A still burning question is why two MA students who would later become clergymen would be so interested in a book on anatomy, a racy one at that- Microcosmographia caused outrage because it printed explicit illustrations showing the sexual and reproductive organs of men and women, and discussed regeneration at length.
If we look at the other anatomy books that Prideaux owned, namely Laurentius’ Historia Anatomia (1602), it appears that he mainly acquired compendiums of historic anatomical writings produced for the general reader, rather than books written for budding scientists or practitioners of anatomy (physicians and surgeons). Laurentius’ Historia Anatomia, did not cover any new ground or document any discoveries within the human body when first published in 1600. The book discussed what earlier authors and dissections had revealed about a specific parts of the body, and the author mainly stuck to Galen’s beliefs, despite many contemporary anatomists, for example Vesalius, Ruini, Casseri, seeking to disprove Galen’s theories on the structure of the human body. Laurentius’ book was nonetheless exceedingly popular in its time. We might therefore think of it as a good introductory guide to anatomy and anatomical writing, which is probably the reason someone like Bishop Prideaux acquired it.
Preliminary research into the provenance of other anatomy books has been less fruitful. The largely plagiarised monograph on equine anatomy by Andrew Snape titled, The Anatomy of An Horse (1683), contains a rather handsome signature belonging to a Richard Mason, which is pictured below. We were able to trace the book back to a collection of 18 books donated by a “Lady Mason” c. 1694. The donation of these books is recorded in the libraries earliest book of donors, which includes bequests and donations given from  1675 to 1941! Below and to the right, is a picture of Lady Mason’s bequest.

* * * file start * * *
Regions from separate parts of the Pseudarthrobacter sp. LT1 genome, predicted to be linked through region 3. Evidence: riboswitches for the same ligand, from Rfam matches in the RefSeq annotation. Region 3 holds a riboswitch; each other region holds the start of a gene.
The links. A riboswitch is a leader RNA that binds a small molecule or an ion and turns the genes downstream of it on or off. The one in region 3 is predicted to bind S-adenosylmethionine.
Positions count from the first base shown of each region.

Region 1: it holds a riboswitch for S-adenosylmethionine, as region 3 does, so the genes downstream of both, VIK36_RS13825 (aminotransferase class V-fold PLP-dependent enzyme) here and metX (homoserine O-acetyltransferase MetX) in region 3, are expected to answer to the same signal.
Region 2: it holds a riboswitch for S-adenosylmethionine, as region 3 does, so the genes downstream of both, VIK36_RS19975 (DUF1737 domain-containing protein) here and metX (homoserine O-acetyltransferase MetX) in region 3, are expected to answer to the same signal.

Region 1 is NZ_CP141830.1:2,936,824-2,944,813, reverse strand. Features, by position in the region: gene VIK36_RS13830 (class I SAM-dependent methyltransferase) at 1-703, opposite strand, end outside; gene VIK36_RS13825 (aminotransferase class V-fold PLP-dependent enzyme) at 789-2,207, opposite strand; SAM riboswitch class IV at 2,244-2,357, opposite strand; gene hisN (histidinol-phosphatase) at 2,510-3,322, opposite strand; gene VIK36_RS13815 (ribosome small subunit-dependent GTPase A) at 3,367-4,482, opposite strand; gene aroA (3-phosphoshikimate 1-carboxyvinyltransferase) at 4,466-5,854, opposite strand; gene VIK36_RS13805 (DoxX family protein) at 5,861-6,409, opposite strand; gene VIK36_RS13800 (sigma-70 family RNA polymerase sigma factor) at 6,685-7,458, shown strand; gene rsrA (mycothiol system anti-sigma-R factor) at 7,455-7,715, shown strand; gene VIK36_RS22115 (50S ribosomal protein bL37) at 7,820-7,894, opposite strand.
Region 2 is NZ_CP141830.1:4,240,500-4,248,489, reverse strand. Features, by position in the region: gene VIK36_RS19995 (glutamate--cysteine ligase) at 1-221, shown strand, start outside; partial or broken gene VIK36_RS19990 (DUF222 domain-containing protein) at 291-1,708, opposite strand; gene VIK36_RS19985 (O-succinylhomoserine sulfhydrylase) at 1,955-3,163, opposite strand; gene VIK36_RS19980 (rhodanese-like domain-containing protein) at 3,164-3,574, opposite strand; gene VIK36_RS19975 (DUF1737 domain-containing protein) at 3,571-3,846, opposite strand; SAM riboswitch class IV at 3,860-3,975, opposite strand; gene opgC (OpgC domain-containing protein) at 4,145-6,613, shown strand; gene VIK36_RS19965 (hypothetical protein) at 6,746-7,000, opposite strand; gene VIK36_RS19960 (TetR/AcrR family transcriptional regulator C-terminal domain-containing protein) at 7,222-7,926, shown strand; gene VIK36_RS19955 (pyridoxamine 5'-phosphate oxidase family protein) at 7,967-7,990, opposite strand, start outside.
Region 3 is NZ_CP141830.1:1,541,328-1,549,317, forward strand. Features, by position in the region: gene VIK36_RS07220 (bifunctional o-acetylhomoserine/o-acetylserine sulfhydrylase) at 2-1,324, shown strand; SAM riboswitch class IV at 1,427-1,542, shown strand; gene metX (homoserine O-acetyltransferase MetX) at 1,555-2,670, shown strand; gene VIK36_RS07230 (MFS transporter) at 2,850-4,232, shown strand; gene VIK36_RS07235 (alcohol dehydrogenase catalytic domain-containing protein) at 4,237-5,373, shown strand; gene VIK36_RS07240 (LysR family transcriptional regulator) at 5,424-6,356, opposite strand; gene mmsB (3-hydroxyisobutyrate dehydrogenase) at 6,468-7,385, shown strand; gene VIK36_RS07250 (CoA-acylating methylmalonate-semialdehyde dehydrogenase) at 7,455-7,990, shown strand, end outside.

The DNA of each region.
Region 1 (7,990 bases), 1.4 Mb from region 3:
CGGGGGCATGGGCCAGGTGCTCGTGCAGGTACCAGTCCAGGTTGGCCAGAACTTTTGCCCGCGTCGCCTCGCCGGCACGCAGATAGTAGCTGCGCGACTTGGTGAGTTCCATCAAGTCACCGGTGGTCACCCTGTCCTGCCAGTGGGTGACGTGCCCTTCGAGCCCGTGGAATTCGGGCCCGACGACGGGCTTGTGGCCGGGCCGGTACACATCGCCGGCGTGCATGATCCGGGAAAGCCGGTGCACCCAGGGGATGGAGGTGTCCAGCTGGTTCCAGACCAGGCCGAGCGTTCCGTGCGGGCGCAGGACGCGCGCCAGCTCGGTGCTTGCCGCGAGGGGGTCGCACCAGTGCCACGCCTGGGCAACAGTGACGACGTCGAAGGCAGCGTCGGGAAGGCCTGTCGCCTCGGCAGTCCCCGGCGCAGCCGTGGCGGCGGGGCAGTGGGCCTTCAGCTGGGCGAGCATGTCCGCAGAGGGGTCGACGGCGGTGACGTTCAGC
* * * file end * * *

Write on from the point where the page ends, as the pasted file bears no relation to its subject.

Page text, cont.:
Richard Mason's signature on the fly leaf of Snape's Anatomy of An Horse. Image copyright the Chapter of Worcester Cathedral, U.K., 2014.
Lady Mason's donations to the library. Image copyright the Chapter of Worcester Cathedral library, U.K., 2014.
I was not able to find anything concrete about the Masons. If you look through the list of books donated though, several items indicate the likelihood of Mason being a practicing physician or surgeon with a keen interest in science, such as “Morison’s Herbal” and “Wiseman Chirugical Obseruations”. Many of our science books and anatomy books could well have been donated by local professionals like Mason, who considered the cathedral library worthy of furnishing. Others like Microcosmographia were very popular in their time and produced for the general reader, so it is feasible that scholarly clergymen could well have picked them up as bit of extra reading. Notably we have two copies of Laurentius’ Historia Anatomica, suggesting this book wasn't necessarily an acquired taste, or only read by physicians and surgeons.
If you found this week's blog interesting then be sure to call into Worcester Cathedral nave where you can learn more about our anatomy books in the new display, "Dissecting, discovering and depicting", located in glass cases in the South west nave aisle.

Deirdre McKeown